I’ve mentioned a couple of times before that contest math is forming an important part my personal goals for math learning. I previously posted the solution to a challenging contest math problem, which showed how to use some clever algebraic manipulations to significantly simplify a particular sum. In this post, I solve another problem from the same resource (*The Art of Problem Solving, Volume 1*, a.k.a. *AoPSv1*), this time involving classical Euclidean geometry in the plane.

I’ll start by stating the problem, and then will indicate a blind alley I went down when trying to solve it. I’ll then present my version of a correct solution. It’s really a beautiful problem, putting together a bunch of difference concepts from the standard geometry curriculum.

## 1 A geometry problem

The statement of the problem appears as follows:

In Figure 1,

^{1}the semicircles centered at \( \pts{P} \) and \( \pts{Q} \) are tangent to each other and to the large semicircle, and their radii are \( 6 \) and \( 4 \), respectively. Line \( \pts{LM} \) is tangent to semicircles \( \pts{P} \) and \( \pts{Q} \). Find \( \pts{LM} \).

It appears as problem 387 in *The Art of Problem Solving, Volume 1* (p. 194), and is taken from the Mandelbrot Competition founded by *AoPS* authors Sandor Lehoczky and Richard Rusczyk with mathematician and math teacher Sam Vandervelde.

### 1.1 A blind alley

My first attempt at solving the problem ended in a blind alley. I include it here because seeing how even a fairly experienced math student (i.e., me) can go completely wrong can be quite instructive, as well as possibly serving as a morale boost if you even get stuck yourself (i.e., “It happens to everyone”).

I’ll put what follows in a big block quote to separate the blind alley from the correct solution that follows it. (If you don’t care about the blind alley, you can skip directly to the solution in Section 1.2.)

This is a challenging problem. Let’s write down everything we know about it. Referring to Figure 2, we have

\[ \frac{6 + 2(4) + x}{6} = \frac{4 + x}{4} \]by similar triangles. (The origin of these terms is treated in more detail in Section 1.2.) Cross-multiplying gives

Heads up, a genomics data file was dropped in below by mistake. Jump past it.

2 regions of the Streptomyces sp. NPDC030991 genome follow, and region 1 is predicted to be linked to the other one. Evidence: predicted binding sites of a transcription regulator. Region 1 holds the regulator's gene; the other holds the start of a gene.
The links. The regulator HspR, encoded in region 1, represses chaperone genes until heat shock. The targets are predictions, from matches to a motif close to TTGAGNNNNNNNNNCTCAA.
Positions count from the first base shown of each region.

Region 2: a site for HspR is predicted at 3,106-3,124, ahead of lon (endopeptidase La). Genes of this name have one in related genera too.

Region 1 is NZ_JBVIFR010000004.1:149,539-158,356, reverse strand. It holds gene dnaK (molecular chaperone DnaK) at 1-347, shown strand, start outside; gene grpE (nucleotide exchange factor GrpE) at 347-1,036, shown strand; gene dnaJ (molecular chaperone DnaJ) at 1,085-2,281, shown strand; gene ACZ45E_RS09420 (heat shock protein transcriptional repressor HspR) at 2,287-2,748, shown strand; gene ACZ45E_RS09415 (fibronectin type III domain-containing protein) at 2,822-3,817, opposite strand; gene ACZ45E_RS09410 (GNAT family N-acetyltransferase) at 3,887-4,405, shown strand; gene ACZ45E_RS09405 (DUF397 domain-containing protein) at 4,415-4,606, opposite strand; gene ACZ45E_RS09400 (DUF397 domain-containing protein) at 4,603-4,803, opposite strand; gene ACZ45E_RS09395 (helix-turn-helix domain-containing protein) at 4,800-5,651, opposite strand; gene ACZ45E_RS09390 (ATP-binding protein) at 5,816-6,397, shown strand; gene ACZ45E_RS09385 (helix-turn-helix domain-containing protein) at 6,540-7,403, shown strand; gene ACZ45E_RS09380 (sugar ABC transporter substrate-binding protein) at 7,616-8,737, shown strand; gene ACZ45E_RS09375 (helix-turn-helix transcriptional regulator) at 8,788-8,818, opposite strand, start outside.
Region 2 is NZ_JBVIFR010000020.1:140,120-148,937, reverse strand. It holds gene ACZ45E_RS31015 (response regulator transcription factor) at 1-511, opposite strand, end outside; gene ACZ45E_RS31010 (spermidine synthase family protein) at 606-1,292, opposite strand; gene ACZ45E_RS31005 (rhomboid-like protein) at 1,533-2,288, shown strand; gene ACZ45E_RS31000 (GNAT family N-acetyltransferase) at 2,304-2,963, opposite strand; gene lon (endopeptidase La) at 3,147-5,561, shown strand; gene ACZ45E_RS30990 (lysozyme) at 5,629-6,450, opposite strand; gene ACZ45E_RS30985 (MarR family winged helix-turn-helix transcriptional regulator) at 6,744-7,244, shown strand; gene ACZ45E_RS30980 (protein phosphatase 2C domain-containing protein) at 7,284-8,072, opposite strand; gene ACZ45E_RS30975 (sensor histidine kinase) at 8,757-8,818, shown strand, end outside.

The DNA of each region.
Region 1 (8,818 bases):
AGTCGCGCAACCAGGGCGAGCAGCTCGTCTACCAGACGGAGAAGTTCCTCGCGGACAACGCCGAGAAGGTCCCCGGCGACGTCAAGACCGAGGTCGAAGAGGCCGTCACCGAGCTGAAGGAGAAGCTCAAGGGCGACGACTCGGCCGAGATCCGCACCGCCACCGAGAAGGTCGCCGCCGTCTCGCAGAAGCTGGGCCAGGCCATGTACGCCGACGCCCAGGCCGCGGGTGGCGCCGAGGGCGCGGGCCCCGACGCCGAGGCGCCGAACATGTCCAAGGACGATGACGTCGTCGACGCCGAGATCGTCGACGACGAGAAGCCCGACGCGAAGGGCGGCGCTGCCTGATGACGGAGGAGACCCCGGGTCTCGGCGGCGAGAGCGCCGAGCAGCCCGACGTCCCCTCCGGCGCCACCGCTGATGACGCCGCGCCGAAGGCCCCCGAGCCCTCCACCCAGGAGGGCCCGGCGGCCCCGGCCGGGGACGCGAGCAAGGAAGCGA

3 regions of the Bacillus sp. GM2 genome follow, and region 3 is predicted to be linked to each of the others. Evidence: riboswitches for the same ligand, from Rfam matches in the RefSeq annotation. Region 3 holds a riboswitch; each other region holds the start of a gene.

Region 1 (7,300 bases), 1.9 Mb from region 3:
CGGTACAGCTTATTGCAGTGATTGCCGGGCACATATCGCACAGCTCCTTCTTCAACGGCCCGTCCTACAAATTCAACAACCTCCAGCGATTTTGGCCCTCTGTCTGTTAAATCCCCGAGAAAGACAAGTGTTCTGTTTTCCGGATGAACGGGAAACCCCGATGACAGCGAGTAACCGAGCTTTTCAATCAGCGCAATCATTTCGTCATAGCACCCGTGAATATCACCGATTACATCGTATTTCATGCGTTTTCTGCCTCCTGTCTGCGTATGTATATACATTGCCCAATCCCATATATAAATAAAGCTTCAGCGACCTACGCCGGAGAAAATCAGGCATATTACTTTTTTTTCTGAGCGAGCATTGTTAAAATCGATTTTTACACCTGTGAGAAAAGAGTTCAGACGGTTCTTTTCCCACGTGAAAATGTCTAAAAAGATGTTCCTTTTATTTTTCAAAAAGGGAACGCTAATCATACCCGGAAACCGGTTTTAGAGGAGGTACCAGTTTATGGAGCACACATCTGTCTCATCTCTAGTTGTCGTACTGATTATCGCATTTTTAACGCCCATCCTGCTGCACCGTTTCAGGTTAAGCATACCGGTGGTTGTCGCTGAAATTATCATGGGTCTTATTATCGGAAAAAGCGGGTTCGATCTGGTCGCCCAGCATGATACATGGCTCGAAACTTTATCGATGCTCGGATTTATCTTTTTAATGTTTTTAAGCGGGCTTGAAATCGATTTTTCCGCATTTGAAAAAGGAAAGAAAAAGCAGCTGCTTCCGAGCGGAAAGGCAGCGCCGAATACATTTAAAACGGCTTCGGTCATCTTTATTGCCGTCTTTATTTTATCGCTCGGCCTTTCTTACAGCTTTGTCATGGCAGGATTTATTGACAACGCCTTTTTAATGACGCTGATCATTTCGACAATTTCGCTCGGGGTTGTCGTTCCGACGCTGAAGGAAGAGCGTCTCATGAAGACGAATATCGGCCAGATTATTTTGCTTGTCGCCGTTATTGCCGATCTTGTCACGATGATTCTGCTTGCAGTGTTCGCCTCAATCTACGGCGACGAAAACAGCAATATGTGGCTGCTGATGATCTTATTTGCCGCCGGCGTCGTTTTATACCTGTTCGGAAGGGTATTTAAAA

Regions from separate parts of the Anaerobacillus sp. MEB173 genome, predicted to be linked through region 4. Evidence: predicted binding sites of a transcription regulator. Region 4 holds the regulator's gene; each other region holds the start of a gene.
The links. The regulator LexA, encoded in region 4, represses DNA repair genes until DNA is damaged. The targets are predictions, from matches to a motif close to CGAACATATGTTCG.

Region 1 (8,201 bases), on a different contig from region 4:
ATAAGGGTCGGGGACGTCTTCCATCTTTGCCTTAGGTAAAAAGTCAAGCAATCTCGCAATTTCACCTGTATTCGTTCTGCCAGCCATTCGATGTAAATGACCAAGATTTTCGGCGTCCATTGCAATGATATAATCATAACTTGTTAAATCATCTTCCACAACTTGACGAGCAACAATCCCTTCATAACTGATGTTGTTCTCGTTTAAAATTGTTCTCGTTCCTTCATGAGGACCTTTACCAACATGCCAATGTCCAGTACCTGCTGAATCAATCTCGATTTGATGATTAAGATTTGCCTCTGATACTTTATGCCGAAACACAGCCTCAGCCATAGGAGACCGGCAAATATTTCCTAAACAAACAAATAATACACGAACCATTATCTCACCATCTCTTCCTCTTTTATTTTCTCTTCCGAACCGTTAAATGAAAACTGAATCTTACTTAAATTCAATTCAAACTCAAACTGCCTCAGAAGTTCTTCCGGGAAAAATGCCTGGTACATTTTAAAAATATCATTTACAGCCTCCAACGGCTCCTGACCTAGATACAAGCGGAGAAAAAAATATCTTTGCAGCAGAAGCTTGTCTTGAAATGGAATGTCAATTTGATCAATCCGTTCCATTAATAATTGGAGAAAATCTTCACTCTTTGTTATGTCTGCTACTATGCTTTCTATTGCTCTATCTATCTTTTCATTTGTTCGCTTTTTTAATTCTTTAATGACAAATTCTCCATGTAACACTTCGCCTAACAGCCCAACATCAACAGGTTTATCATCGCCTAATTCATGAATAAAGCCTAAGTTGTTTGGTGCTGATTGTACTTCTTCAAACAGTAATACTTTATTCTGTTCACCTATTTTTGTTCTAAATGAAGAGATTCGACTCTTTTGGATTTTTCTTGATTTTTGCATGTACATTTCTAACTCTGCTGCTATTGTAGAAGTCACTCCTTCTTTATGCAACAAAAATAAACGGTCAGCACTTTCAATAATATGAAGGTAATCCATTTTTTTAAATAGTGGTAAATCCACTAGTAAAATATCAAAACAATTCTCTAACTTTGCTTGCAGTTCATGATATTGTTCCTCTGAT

\[ 6(4 + x) = 4(6 + 2(4) + x) \]or

\begin{equation} \label{eq:prob_387_x} 24 + 6x = 56 + 4x \implies 2x = 32 \implies x = 16. \end{equation}

*The Art of Problem Solving* includes some nice theorems on the lengths of secants and tangents under the name “Power of a Point Formulas” (Chapter 17, p. 155). In particular, for two secants as shown below, we have the relation \( (AB)(AC) = (AD)(AE) \). See *AoPSv1* Section 17.2 for a proof.

The secant–secant theorem (Box 1) gives

\[ (\pts{OY})(\pts{OX}) = (\pts{OM})(\pts{OL}) = (y)(y + \pts{LM}), \]where we have written \( y = \pts{OM} \) for convenience. With

\[ \pts{OX} = 2(6) + 2(4) + x = 12 + 8 + 16 = 36 \]and

\[ \pts{OY} = x = 16, \]we have

\[ (y)(y + \pts{LM}) = 16(36) = 576, \]so that

\begin{equation} \label{eq:prob_387_lm_om} \pts{LM} = \frac{576}{y} - y. \end{equation}The Pythagorean theorem gives

\begin{equation} \label{eq:y_plus_delta} (y + \delta)^2 = 4^2 + (x+4)^2 = 4^2 + 20^2 = 416 \implies y + \delta = 4\sqrt{26} \end{equation}and

\[ (y + \delta + \alpha)^2 = 6^2 + (x + 2(4) + 6)^2 = 6^2 + 30^2 = 936. \]Plugging in for \( y + \delta \) gives

\[ \alpha = \sqrt{936} - \sqrt{416} = 6\sqrt{26} - 4\sqrt{26} = 2\sqrt{26}. \]Similar triangles gives

\[ \frac{y + \delta + \alpha}{30} = \frac{y + \delta}{20} \]or

\[ 20(y + \delta) + 40\sqrt{26} = 30(y + \delta) \implies y + \delta = 4 \sqrt{26}, \]which we already knew from Eq. (3). Hmm.

### 1.2 A correct solution

At this point, I thought, “This seems way too hard—there must be a trick.” Let’s try a different figure (Figure 3), which renames some points and adds \( \pts{LO} \) joining \( \pts{L} \) to \( \pts{O} \), the center of the largest circle, and draws \( \pts{OC} \) through \( \pts{O} \) parallel to \( \pts{PD} \) and \( \pts{QF} \). (See the next paragraph for how we know that these last two segments are parallel.) If we can get \( \pts{OE} \), we can find \( \pts{EL} \) by the Pythagorean theorem. Then, since a radius drawn perpendicular to a chord bisects it, we can double \( \pts{EL} \) to find \( \pts{LM} \).